In the Canadian tax system, there is a long list of income-tested credits and benefits that disappear for taxpayers who earn higher incomes. Of all of those, the one that upsets people the most is the "social benefits repayment" of Old Age Security, commonly referred to as the OAS clawback.
OAS is a benefit paid to all Canadian residents age 65 or better, with a maximum benefit of $540 per month paid to anyone who has been resident in Canada for more than 20 years after age 18. The benefit decreases for shorter periods of residency.
If the net income of the recipient (as shown on line 236 of the income tax form) exceeds $69,562, then some of the OAS is clawed back. The clawback is at a rate of 15 cents for every dollar of income, until no OAS is received at all when net income reaches about $110,000.
Emotions aside, this presents a significant tax-planning challenge and opportunity, since it really means any extra income a senior generates between $70,000 and $110,000 is taxed at an effective rate as high as 58 per cent. Ordinary income is taxed at either 39.4 per cent or 43.4 per cent on taxable incomes in this range.
Our mission today is to help you avoid OAS clawback, even if you are much younger than 65 today.
The first concept to understand is which income and deductions appear "above the line" or "below the line." This "line" is, of course, line 236: Net income.
Above the line and included are all income figures, including pension, CPP, OAS, employment and self-employment, support payments from an ex-spouse, and disability income (even though it might not be taxable).
The more variable amounts -- with more planning opportunities -- include all forms of investment income, RRSP withdrawals, RRIF and annuity income. Any money withdrawn from RRSP adds to net income.
Recall that taxpayers are not required to convert RRSPs to RRIFs or annuity until the year in which they turn 71 years of age, and they can defer withdrawals until the following year. Seniors with large RRSPs may be able to avoid OAS clawback until age 72, but then the required 7.4 per annual RRIF withdrawal often pushes them over the threshold.
So, planning point No. 1 -- if you're in this situation -- is to avoid RRSP withdrawals between age 65 and 71. (The exception may be to convert enough RRSP to RRIF at 65 to generate $2,000 of pension income, eligible for the pension credit.)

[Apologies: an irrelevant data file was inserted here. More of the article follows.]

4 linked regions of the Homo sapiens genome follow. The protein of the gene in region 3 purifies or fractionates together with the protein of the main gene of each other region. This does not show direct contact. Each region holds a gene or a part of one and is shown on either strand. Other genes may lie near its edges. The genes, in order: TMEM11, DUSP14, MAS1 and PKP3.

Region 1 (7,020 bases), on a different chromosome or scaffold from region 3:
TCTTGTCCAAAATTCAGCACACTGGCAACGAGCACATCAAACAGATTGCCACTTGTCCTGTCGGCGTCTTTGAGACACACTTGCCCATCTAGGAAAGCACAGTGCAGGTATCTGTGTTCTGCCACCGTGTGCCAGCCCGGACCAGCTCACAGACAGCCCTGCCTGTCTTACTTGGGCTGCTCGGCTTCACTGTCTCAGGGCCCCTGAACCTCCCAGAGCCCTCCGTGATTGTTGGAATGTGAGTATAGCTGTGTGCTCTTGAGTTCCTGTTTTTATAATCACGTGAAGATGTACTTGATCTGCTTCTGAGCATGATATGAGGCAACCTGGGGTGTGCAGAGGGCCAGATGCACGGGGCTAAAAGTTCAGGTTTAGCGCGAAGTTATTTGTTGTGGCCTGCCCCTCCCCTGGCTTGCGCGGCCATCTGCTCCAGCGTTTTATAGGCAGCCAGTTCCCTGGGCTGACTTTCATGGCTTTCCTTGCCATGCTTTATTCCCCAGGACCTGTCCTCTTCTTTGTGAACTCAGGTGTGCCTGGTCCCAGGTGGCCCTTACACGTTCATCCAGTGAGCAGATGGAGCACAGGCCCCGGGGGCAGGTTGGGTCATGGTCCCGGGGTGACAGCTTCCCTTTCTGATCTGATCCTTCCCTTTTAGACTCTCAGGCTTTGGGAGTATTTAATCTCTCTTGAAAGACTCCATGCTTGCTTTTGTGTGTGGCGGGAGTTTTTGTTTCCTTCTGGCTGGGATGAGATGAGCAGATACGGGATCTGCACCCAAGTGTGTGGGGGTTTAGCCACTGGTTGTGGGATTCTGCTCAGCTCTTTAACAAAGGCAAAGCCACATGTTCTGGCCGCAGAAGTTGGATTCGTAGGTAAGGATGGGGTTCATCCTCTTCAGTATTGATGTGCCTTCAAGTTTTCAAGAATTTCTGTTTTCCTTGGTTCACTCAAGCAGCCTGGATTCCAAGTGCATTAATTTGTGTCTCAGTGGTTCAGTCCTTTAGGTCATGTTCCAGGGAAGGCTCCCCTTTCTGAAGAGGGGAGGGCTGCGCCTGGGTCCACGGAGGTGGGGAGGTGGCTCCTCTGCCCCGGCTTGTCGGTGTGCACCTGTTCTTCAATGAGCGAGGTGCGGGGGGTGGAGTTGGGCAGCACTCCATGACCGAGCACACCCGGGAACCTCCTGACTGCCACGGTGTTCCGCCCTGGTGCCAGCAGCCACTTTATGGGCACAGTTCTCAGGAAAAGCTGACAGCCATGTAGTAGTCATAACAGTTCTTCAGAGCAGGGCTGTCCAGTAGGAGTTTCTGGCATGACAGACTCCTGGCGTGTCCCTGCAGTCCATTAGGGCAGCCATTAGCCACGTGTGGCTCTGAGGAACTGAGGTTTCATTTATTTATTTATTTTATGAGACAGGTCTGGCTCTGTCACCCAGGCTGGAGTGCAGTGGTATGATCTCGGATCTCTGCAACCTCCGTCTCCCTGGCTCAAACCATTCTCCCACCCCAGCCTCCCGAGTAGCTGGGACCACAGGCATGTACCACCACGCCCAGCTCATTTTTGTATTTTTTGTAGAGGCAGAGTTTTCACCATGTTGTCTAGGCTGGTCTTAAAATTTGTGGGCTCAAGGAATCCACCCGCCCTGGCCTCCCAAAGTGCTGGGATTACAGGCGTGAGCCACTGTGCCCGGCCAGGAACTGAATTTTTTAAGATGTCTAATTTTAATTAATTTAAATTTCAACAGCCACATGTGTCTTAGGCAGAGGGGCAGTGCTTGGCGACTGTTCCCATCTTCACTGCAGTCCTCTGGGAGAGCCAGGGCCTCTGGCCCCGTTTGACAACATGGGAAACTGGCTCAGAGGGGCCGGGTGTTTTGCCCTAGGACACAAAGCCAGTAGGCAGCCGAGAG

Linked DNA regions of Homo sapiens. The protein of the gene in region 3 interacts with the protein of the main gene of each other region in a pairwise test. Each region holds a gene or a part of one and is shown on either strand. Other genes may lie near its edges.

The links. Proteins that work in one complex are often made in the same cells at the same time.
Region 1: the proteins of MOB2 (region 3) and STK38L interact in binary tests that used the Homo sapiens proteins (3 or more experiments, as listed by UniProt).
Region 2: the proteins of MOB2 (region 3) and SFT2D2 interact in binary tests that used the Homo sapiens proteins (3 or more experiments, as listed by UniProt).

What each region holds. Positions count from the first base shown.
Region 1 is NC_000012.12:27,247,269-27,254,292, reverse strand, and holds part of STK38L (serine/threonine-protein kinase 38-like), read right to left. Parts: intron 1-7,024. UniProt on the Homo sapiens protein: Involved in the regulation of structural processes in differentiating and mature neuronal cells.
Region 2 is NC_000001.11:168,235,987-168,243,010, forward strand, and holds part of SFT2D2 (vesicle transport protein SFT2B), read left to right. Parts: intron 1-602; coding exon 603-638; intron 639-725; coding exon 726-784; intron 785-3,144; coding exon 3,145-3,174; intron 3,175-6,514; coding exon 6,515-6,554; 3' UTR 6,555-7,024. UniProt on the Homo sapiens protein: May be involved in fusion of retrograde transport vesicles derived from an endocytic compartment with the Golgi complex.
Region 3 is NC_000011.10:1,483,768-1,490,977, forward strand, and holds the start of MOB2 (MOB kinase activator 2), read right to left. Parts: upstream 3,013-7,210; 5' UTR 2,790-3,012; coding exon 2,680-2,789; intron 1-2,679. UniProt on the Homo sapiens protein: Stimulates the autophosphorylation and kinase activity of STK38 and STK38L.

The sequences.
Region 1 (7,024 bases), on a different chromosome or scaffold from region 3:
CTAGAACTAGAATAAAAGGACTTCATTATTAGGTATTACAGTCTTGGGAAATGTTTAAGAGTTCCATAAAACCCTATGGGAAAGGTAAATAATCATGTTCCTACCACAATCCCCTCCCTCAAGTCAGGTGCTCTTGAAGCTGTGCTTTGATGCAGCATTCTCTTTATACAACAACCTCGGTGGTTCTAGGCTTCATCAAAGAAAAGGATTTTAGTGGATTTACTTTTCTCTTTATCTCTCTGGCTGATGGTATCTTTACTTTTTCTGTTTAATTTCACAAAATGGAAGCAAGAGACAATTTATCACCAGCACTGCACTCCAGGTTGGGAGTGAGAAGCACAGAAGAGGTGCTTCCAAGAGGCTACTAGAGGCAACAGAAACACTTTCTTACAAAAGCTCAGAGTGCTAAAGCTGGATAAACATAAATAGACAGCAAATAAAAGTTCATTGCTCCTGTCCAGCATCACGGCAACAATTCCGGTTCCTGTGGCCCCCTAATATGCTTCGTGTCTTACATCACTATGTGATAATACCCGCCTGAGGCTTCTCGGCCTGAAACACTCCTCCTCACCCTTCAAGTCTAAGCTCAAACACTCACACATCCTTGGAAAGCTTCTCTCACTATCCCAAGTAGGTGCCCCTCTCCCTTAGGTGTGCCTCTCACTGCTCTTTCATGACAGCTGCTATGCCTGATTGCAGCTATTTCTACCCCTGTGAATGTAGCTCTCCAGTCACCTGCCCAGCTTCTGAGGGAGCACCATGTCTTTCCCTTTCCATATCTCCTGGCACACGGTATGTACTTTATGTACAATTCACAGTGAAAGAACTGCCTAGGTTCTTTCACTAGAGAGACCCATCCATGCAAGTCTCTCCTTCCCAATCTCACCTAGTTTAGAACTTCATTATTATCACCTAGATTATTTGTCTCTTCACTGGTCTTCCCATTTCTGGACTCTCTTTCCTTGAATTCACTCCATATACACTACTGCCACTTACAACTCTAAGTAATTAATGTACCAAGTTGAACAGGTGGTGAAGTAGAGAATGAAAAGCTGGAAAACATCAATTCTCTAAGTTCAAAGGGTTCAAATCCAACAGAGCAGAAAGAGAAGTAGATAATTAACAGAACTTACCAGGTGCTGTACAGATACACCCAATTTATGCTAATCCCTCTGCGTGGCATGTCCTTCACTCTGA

Another strategy is to withdraw money from RRSPs aggressively prior to age 65, to avoid clawback at 72. However, the downside to this is that you pay tax on the RRSP withdrawal years before necessary. I only recommend this to people who can keep their incomes low prior to age 65.
If a withdrawal before 65 will be taxed at, say, 28 per cent or less, and a withdrawal after age 71 will be "taxed" at more than 50 per cent, then the math makes sense.
A current planning point for younger taxpayers is to maximize the opportunity to grow money tax-free in a TFSA. Future TFSA withdrawals are not taxable and not included in net income.
After 65, also be careful about incurring unnecessary capital gains, though capital gains are always better than interest income. Also note the "grossed-up" amount of dividends is included in net income. The actual tax rate is very low on eligible dividends, but the gross-up calculation means they have a disproportionately negative effect on the OAS clawback.
The available deductions above line 236 include RRSP contributions, interest paid on investment loans, deductible fees paid for investment management services, support payments paid, losses on rental properties or on a business, and the big one -- deduction for elected split-pension amount.
This is the transfer of up to 50 per cent of pension income from the higher-income spouse to lower. For people with very large pensions, this is usually the deduction that can keep them under the clawback threshold.
One sneaky feature about the clawback is that line 236 is not the line on which you pay tax. Several other deductions appear below this line -- like capital losses and capital gains deduction -- so they are tax-free, but still subject to the clawback. Ouch.
However, taking Monty Python's advice and looking on the bright side of life, being subject to the clawback usually means a healthy amount of income in retirement.
The glass can always be half full.
Dollars and Sense is meant as an introduction to this topic and should not in any way be construed as a replacement for personalized professional advice.
David Christianson is a fee-for-service financial planner with Wellington West Total Wealth Management Inc., a portfolio manager (restricted).